Physical resources on the planet are finite, but we are, as a species, incredibly ingenious at using them efficiently, under the capitalist system. High GDP per capita correlates with almost all that we want in life, including equality.

    Big business, and businesses in general do not like capitalism: as Adam Smith observed, it is the goal of producers to suppress competition. In modern society with so much power concentrated in the state, the most efficient way of doing this, and receiving the ‘economic rents’ which arise is to capture the legislators. Sadly this is happening increasingly in the USA and in the UK.

    You complain about ‘the corporate body’ as if it were a separate species. In fact corporations are owned by individuals, just as governments spend on behalf of individuals. Corporates, like any economic actors respond to economic incentives. One of the biggest incentives is to increase net profits by minimizing taxes. Governments deliberately produce tax codes with lots of loopholes because they are advised by professionals whose income depends on being paid to exploit these loopholes. The solution to this problem is not to increase tax rates on companies. One solution would be to not tax them at all, but to tax the stakeholders of companies (individuals, ultimately, forming employees, suppliers, shareholders, bondholders, other creditors) on the additional revenue that will accrue to them from the reduced rate of tax.

    There is a problem with excess returns to management, but I believe that this is largely confined to the financial sector and simply arises because of the huge economic rents that accrue to actors in this sector as the result of innumerable subsidies to providers of capital, particularly banks. We are now funding UK banks at 0.5% from the BoE for buying Spanish Govt. bonds yielding 7%. Is it remotely suprising that it’s difficult for a small business in a competitive industry to get bank funding. The whole point is that small businesses face competition from new entrants into the sector while banks, because of the massive regulatory barriers to entry are virtually immune from competition.

  • LiamKav says:

    The problem with doing something like this is that you’re constanly exposed to the worst of humanity. Don’t give up hope! Everytime you highlight something wrong with the media etc people read it. People then talk to others about it. It does make a difference. Small, but lots of small things can build up, and elections governments and many things can swing on small differences.

  • E says:

    I’m glad you’ve come back (for a bit, at least). I’d only just discovered your blog when you said you were finishing. Enjoyed this website immensely. In regards to this post, It’s great to finally find someone with the same feelings and beliefs. The world’s screwed, thanks to the moronic ways our governments and media behave, and there’s nothing we can really do about it (especially seeing as only the elite get any real power anymore) We just have to fight any way we can, including attacking the evil biased media, like you’ve been doing.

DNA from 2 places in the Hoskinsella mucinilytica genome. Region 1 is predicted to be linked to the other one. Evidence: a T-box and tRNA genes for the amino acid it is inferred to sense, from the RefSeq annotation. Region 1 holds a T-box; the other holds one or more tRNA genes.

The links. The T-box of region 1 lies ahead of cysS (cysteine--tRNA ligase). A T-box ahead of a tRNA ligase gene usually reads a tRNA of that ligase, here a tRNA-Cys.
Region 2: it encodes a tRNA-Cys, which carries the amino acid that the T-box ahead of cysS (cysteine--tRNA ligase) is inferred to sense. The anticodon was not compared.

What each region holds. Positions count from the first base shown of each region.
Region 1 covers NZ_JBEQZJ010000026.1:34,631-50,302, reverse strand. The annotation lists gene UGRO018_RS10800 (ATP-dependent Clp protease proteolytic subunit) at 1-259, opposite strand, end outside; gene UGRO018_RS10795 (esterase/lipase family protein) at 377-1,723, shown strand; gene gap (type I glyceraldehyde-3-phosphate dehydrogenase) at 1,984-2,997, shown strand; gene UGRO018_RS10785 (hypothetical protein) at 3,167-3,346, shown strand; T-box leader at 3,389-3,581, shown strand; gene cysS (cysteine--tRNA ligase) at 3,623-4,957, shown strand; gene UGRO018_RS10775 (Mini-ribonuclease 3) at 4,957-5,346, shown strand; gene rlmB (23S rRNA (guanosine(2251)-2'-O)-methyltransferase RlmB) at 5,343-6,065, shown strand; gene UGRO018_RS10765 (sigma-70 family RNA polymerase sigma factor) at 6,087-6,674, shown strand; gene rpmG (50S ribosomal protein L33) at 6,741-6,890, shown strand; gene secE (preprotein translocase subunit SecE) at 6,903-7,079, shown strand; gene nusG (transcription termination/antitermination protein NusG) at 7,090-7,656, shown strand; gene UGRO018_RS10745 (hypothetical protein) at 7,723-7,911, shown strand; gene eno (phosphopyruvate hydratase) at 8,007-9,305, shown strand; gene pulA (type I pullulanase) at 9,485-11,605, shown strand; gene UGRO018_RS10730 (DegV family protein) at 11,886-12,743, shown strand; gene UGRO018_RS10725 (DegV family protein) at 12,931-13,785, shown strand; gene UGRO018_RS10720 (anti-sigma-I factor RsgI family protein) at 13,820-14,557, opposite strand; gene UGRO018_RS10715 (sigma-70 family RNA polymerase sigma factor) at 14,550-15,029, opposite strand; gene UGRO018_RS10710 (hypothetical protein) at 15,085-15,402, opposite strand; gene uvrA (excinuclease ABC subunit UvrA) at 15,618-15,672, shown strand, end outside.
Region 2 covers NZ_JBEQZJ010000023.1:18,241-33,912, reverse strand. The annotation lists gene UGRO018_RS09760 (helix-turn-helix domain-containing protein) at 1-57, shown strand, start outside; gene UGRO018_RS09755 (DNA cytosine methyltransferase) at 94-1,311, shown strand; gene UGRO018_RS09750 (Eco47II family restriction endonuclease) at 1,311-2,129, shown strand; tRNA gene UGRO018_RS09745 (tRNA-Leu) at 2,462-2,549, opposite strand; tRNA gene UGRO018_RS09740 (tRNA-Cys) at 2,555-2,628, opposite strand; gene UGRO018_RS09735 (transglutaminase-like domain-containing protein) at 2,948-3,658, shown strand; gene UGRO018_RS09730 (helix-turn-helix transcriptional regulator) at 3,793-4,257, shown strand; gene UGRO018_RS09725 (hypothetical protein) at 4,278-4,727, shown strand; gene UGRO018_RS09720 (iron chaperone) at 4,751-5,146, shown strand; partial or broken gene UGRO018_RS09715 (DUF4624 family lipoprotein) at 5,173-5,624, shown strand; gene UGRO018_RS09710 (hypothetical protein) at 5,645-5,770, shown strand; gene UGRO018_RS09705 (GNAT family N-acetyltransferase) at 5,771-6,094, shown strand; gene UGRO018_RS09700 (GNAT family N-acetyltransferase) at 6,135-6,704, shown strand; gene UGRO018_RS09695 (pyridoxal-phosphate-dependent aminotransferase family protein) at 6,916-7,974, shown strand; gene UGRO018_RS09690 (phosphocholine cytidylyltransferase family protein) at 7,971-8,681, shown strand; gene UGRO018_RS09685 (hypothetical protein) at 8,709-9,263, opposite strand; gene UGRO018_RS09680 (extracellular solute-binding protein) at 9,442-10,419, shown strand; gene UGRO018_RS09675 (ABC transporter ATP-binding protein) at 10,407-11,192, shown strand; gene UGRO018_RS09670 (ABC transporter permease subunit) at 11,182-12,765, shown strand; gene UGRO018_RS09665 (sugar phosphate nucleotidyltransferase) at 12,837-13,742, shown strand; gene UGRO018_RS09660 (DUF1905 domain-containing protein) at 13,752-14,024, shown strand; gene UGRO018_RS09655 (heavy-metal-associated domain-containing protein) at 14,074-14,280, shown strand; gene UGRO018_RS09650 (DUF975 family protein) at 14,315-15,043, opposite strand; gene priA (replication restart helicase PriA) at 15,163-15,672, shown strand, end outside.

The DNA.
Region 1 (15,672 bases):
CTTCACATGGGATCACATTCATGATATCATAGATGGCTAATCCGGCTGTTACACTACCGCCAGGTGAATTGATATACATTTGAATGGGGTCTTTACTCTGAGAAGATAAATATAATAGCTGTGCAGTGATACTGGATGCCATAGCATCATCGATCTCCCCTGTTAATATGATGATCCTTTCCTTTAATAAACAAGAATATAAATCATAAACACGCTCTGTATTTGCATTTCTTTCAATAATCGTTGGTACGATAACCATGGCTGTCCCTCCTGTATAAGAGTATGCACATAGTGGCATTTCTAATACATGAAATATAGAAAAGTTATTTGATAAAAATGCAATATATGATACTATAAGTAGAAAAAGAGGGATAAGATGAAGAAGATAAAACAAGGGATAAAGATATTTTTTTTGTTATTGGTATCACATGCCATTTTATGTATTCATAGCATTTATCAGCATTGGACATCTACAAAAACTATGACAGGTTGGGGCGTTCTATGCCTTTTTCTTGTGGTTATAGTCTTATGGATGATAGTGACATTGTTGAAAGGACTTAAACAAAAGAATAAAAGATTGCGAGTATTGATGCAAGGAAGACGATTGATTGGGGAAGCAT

I’m afraid the majority are stupid, and will always be stupid, and the Daily Mail and so forth continue to strengthen this stupidity. But we can resist this, like you’ve been doing, and try to show the world what the people who give us information really are. Keep up the fight, and maybe one day the proles will fight for a better world (1984 reference BOO-YAH) You’ve just got to hope man, hope that one day someone GOOD and WISE will find power thrust upon them, rather than being power-hungry and seeking power. It’s all we can do, but if we keep trying to humiliate and insult the Elite (and their media servants) the world can get better.

    (and yes I do understand that i’ve just written a barrage of positive, hopeful bullcrap, but hey, it’s good to be optimistic right?)

  • E says:

    Oh and to Heather, revolutions never work. Just look at the outcomes of each, Russian Revolution, French Revolution, English Civil War etc, etc. We are soon to see the results of the Arab Spring. Let’s hope idiots like Hitchens are proven wrong and that things will get better in places like Egypt etc.

    You’re so right though Uponnothing, the world is going to sh*t, economically and ecologically. A revolution by force is not right but perhaps a new political and economic system can be formed (more modernised version of Communism maybe? with democracy? lol)As I said, one day the human world will wake up to the resource problem, and climate change, and every other thing we’re screwing the world up with.

    Anyway, keep up the good work man. Never feel discouraged. Stick it to the MAN

  • Rich Johnson says:

    Just so you don’t feel like you’re tearing your hair out alone; you’re not.

    I think “Too many things are soiled by an uncontrollable sense of despair that no matter how clear it becomes that our world society is a corrupt and hollow shell serving a tiny elite at the expense of the overwhelming majority,” just about sums it up. And that is a depressing thing to consider.

    But. Film critic Mark Kermode, in response to a complaint from Simon Mayo that his rants against 3D were becoming boring, remarked recently, “Well, when it stops being wrong, I’ll stop complaining about it.” And for that reason alone – and it’s a good one – you need to keep blogging about what’s wrong. For one thing, I and people like me need to read it.

  • Rich Johnson says:

    (Sorry, I meant to elide “no matter how clear it becomes that”, there. Being ungrammatical gives me an uncontrollable sense of despair too.)

  • I relate, massively, and I can completely understand your despair, but I am glad you are back, and I hope you keep writing. I don’t blog (much) myself, but your posts have always been the ones I am mostly likely to pass on to people, because you are saying important things. I hope you can muster the strength to keep fighting!

  • M says:

    So pleased to see you back – this blog helped inspire me to abandon the mainstream media completely and seek my news from more trustworthy sources. However I agree with LiamKav that it does mean you have to confront a particularly nasty side of humanity, which must be draining. I also completely identify with what you’ve posted here and I know there are so many others who do too, despite being conditioned by the system you summarise so eloquently.

    If things are going to change, surely pressure needs to come from all sides, but particularly from mass social movements, as happened in movements such as the civil rights movement in the US. It sure as heck ain’t going to happen without them…

    PS a little something to mull over – World Streets editor Eric Britton reckons one major obstacle to winning the fight for a more sustainable future is a lack of creative communications – an area in which you could no doubt help out:

    http://worldstreets.wordpress.com/2012/07/19/why-are-we-losing-the-war-on-sustainable-transport-sustainable-cities-and-sustainable-lives/#more-8719